Mayor Freddie O’Connell Celebrates Juneteenth in Nashville

Mayor O’Connell proclaims Juneteenth as an official city holiday.

Mayor Freddie O’Connell has proclaimed June 19, 2024, as Juneteenth Independence Day in Nashville. He is set to speak Wednesday evening at the historic Fort Negley site for the Juneteenth615 event. This follows one of his first executive orders, Executive Order 3, which continues the recognition of Juneteenth as an official holiday of the Metro Government. Consequently, Metro Offices will be closed on Wednesday, June 19, in observance of the holiday.

“We will continue to advance policies anchored in equity, inclusion, and belonging because those policies reveal our strengths,” Mayor O’Connell remarked. “Juneteenth honors the past, but it also frames the future. It challenges us to live up to the great ideals of this nation, to match the eloquence of our words with the honesty of our deeds. It reminds us that from our darkest moments, we have the capacity to dream, to heal, and to rise, especially when we work together.”

At the Juneteenth event at Fort Negley, Mayor O’Connell will highlight the enduring story of Fort Negley and the loss of Civil Rights icon James Lawson. Fort Negley was built by more than 2,700 free Black people for the Union in 1864. They constructed the largest inland stone fortification during the Civil War in just four months. Black soldiers played a key role in defending Nashville during the Battle of Nashville on December 15 and 16, 1864, a significant conflict marking the largest participation of Black soldiers in the Civil War.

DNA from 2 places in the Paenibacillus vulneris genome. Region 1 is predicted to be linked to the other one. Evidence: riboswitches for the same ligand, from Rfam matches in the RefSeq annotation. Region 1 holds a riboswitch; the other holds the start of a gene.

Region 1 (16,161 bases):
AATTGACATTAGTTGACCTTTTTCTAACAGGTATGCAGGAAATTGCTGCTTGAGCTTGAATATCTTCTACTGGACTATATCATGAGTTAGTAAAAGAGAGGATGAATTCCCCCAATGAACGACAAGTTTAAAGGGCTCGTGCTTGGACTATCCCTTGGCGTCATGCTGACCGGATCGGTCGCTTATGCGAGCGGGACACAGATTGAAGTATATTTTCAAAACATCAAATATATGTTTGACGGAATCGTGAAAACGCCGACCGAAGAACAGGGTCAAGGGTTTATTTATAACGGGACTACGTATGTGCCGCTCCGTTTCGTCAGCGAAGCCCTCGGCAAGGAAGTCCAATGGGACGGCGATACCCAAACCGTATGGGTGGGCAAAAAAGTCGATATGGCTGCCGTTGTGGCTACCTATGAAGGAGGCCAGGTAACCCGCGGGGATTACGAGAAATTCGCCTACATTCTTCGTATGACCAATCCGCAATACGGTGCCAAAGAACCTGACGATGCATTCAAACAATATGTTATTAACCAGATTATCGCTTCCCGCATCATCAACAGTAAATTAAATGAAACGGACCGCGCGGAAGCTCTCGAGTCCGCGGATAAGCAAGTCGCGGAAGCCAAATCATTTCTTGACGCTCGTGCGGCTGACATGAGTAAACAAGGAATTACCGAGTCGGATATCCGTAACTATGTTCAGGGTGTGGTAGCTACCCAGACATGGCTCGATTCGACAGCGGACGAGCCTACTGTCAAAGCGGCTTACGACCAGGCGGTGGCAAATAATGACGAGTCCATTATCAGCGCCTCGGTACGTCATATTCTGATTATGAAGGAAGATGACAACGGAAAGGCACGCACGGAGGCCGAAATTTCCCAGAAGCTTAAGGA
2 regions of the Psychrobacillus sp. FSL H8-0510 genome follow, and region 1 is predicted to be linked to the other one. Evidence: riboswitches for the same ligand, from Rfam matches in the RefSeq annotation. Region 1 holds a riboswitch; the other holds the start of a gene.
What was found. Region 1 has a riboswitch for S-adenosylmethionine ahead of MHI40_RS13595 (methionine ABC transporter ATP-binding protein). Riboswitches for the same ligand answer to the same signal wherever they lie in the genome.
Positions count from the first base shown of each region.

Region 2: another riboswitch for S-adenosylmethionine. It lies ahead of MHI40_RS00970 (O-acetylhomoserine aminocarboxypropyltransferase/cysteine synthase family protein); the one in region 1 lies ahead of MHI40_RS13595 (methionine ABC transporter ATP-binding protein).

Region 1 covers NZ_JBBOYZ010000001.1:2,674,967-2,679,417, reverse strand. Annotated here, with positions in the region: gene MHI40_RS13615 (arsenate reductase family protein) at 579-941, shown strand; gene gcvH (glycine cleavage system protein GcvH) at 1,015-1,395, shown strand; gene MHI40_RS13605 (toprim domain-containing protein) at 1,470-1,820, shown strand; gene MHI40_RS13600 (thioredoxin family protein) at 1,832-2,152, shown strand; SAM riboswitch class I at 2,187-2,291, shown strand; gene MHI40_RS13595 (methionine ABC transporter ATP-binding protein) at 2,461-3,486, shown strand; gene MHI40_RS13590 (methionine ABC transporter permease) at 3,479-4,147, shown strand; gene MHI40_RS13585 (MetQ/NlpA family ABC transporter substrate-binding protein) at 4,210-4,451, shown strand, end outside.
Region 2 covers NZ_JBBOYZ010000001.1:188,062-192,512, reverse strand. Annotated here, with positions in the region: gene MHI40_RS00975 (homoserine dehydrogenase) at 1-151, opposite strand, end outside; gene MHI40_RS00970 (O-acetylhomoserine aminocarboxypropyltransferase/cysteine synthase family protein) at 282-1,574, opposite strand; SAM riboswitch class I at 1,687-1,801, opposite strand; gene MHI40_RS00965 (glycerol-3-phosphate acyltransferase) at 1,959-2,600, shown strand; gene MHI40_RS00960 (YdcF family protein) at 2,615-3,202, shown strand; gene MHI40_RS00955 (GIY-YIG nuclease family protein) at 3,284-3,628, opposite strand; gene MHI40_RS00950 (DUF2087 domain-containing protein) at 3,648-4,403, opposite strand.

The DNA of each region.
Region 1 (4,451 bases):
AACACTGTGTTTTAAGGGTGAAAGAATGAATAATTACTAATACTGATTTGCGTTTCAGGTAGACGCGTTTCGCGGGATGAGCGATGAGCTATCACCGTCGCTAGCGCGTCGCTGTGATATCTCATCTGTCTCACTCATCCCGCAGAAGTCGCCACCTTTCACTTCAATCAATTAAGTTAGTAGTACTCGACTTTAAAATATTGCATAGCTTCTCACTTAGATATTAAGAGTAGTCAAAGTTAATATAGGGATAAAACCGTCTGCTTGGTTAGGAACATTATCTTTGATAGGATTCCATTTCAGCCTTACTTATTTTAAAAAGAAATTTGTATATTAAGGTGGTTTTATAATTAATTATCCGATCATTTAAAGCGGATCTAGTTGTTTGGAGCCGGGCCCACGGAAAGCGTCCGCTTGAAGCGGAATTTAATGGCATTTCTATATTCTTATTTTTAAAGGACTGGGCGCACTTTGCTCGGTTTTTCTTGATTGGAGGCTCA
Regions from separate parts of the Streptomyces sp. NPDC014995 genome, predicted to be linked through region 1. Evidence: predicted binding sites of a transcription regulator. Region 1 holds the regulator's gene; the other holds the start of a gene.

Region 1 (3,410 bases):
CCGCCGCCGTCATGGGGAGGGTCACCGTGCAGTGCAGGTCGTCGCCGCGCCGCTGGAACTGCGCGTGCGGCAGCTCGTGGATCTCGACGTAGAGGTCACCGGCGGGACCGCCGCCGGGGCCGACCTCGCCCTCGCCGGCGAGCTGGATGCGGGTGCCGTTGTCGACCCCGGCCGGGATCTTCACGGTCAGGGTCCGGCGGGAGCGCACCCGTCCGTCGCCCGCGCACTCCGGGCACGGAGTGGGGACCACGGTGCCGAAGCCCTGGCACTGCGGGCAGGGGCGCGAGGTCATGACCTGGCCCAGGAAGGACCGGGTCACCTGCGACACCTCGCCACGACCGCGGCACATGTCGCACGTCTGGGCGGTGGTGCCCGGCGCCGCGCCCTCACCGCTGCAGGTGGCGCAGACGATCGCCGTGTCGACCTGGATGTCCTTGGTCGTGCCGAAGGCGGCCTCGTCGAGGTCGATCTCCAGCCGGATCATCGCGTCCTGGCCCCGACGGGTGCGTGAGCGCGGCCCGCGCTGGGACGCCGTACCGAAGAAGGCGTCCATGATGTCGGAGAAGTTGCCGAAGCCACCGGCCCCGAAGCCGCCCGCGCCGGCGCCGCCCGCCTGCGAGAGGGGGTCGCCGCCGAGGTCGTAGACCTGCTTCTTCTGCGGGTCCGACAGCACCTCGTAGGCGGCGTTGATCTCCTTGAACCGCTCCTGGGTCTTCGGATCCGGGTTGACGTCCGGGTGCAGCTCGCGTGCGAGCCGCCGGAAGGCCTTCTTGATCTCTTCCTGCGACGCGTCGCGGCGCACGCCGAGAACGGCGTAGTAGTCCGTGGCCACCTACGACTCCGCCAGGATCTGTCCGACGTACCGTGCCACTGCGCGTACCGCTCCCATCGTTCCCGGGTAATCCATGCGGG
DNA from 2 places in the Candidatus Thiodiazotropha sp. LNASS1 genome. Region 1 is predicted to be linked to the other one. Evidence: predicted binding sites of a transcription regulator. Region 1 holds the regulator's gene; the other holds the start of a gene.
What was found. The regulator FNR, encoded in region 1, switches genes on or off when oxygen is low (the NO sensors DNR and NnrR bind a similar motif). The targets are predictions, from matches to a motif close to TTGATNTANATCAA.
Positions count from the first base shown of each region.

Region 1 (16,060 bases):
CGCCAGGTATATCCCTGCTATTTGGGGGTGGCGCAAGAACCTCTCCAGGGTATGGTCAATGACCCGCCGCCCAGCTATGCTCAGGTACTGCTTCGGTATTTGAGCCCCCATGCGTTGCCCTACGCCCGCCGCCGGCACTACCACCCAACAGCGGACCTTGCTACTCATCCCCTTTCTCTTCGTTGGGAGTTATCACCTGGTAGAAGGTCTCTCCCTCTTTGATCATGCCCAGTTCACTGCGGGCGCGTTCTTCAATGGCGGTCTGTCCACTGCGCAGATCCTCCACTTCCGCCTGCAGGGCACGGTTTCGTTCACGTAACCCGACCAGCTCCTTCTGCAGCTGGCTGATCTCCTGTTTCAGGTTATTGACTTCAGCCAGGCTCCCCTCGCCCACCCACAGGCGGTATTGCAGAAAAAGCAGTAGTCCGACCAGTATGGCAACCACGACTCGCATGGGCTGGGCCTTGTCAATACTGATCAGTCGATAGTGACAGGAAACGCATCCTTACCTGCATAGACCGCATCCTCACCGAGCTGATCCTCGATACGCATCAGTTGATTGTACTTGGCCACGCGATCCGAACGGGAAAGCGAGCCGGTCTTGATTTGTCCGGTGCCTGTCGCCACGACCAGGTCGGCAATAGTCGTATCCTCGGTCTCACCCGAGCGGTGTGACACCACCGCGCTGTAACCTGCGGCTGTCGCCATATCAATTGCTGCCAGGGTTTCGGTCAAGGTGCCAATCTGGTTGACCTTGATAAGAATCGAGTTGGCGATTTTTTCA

Nashville recently celebrated 615 Day, which marks the growth of Black Nashville Music and coincided with the 10-day celebration of Taste of Freedom Restaurant Week. Mayor O’Connell and Chief Development Officer Bob Mendes visited The Horn, one of the 24 participating restaurants. The Taste of Freedom Restaurant Week celebrates the contributions of black-owned restaurants to Nashville’s culinary landscape. Other Juneteenth events included Black on Buchanan, the Juneteenth Music City 5K, and the Music City Freedom Festival at Hadley Park.

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The Importance of Juneteenth

Juneteenth marks the arrival of federal troops in Galveston, Texas on June 19, 1865, to enforce the end of slavery, occurring two and a half years after the Emancipation Proclamation, and is recognized as the longest-running African American holiday, becoming a federal holiday on June 17, 2021.